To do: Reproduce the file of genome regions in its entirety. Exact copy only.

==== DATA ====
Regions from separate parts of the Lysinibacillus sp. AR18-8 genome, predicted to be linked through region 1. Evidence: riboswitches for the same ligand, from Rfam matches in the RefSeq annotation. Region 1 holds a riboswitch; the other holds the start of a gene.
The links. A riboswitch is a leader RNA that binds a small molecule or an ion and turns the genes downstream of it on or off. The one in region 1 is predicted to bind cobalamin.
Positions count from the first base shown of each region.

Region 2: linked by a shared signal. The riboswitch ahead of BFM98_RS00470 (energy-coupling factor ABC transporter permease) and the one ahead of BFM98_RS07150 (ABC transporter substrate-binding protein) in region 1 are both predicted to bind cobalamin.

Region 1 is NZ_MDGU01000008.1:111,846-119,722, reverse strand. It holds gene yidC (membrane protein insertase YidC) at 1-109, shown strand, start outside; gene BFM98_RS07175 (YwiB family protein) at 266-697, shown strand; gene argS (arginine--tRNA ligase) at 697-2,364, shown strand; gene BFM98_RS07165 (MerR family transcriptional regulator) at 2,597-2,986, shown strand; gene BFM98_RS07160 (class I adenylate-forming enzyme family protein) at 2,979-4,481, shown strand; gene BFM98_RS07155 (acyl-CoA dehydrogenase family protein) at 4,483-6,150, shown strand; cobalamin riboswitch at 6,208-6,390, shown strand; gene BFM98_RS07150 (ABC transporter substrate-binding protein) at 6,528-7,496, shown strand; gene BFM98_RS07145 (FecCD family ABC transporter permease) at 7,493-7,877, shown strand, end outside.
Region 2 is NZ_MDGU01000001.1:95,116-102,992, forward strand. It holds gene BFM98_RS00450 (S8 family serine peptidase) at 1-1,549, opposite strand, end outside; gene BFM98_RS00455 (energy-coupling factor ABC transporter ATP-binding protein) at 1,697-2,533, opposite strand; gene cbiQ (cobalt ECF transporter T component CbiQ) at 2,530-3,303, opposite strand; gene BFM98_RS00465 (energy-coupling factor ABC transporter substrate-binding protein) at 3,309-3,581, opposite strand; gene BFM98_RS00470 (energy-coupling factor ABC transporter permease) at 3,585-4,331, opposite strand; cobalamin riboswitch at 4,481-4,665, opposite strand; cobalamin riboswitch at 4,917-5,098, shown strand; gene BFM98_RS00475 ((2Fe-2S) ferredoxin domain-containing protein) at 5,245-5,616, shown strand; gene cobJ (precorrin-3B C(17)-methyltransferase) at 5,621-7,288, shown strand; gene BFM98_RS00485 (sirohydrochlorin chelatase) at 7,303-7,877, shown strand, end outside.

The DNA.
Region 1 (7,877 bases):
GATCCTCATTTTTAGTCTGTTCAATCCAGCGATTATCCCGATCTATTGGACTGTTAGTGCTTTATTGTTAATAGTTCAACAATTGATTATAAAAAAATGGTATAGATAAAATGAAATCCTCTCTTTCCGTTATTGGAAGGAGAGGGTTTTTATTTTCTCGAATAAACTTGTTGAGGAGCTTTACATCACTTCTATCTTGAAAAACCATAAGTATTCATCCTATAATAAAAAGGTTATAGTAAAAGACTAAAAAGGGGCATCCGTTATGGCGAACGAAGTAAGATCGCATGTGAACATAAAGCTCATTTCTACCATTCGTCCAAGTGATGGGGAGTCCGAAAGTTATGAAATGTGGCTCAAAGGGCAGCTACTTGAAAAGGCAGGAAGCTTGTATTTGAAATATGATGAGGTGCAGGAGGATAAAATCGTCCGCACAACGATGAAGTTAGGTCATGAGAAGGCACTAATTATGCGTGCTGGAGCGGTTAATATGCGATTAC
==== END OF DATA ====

Regions from separate parts of the Lysinibacillus sp. AR18-8 genome, predicted to be linked through region 1. Evidence: riboswitches for the same ligand, from Rfam matches in the RefSeq annotation. Region 1 holds a riboswitch; the other holds the start of a gene.
The links. A riboswitch is a leader RNA that binds a small molecule or an ion and turns the genes downstream of it on or off. The one in region 1 is predicted to bind cobalamin.
Positions count from the first base shown of each region.

Region 2: linked by a shared signal. The riboswitch ahead of BFM98_RS00470 (energy-coupling factor ABC transporter permease) and the one ahead of BFM98_RS07150 (ABC transporter substrate-binding protein) in region 1 are both predicted to bind cobalamin.

Region 1 is NZ_MDGU01000008.1:111,846-119,722, reverse strand. It holds gene yidC (membrane protein insertase YidC) at 1-109, shown strand, start outside; gene BFM98_RS07175 (YwiB family protein) at 266-697, shown strand; gene argS (arginine--tRNA ligase) at 697-2,364, shown strand; gene BFM98_RS07165 (MerR family transcriptional regulator) at 2,597-2,986, shown strand; gene BFM98_RS07160 (class I adenylate-forming enzyme family protein) at 2,979-4,481, shown strand; gene BFM98_RS07155 (acyl-CoA dehydrogenase family protein) at 4,483-6,150, shown strand; cobalamin riboswitch at 6,208-6,390, shown strand; gene BFM98_RS07150 (ABC transporter substrate-binding protein) at 6,528-7,496, shown strand; gene BFM98_RS07145 (FecCD family ABC transporter permease) at 7,493-7,877, shown strand, end outside.
Region 2 is NZ_MDGU01000001.1:95,116-102,992, forward strand. It holds gene BFM98_RS00450 (S8 family serine peptidase) at 1-1,549, opposite strand, end outside; gene BFM98_RS00455 (energy-coupling factor ABC transporter ATP-binding protein) at 1,697-2,533, opposite strand; gene cbiQ (cobalt ECF transporter T component CbiQ) at 2,530-3,303, opposite strand; gene BFM98_RS00465 (energy-coupling factor ABC transporter substrate-binding protein) at 3,309-3,581, opposite strand; gene BFM98_RS00470 (energy-coupling factor ABC transporter permease) at 3,585-4,331, opposite strand; cobalamin riboswitch at 4,481-4,665, opposite strand; cobalamin riboswitch at 4,917-5,098, shown strand; gene BFM98_RS00475 ((2Fe-2S) ferredoxin domain-containing protein) at 5,245-5,616, shown strand; gene cobJ (precorrin-3B C(17)-methyltransferase) at 5,621-7,288, shown strand; gene BFM98_RS00485 (sirohydrochlorin chelatase) at 7,303-7,877, shown strand, end outside.

The DNA.
Region 1 (7,877 bases):
GATCCTCATTTTTAGTCTGTTCAATCCAGCGATTATCCCGATCTATTGGACTGTTAGTGCTTTATTGTTAATAGTTCAACAATTGATTATAAAAAAATGGTATAGATAAAATGAAATCCTCTCTTTCCGTTATTGGAAGGAGAGGGTTTTTATTTTCTCGAATAAACTTGTTGAGGAGCTTTACATCACTTCTATCTTGAAAAACCATAAGTATTCATCCTATAATAAAAAGGTTATAGTAAAAGACTAAAAAGGGGCATCCGTTATGGCGAACGAAGTAAGATCGCATGTGAACATAAAGCTCATTTCTACCATTCGTCCAAGTGATGGGGAGTCCGAAAGTTATGAAATGTGGCTCAAAGGGCAGCTACTTGAAAAGGCAGGAAGCTTGTATTTGAAATATGATGAGGTGCAGGAGGATAAAATCGTCCGCACAACGATGAAGTTAGGTCATGAGAAGGCACTAATTATGCGTGCTGGAGCGGTTAATATGCGATTAC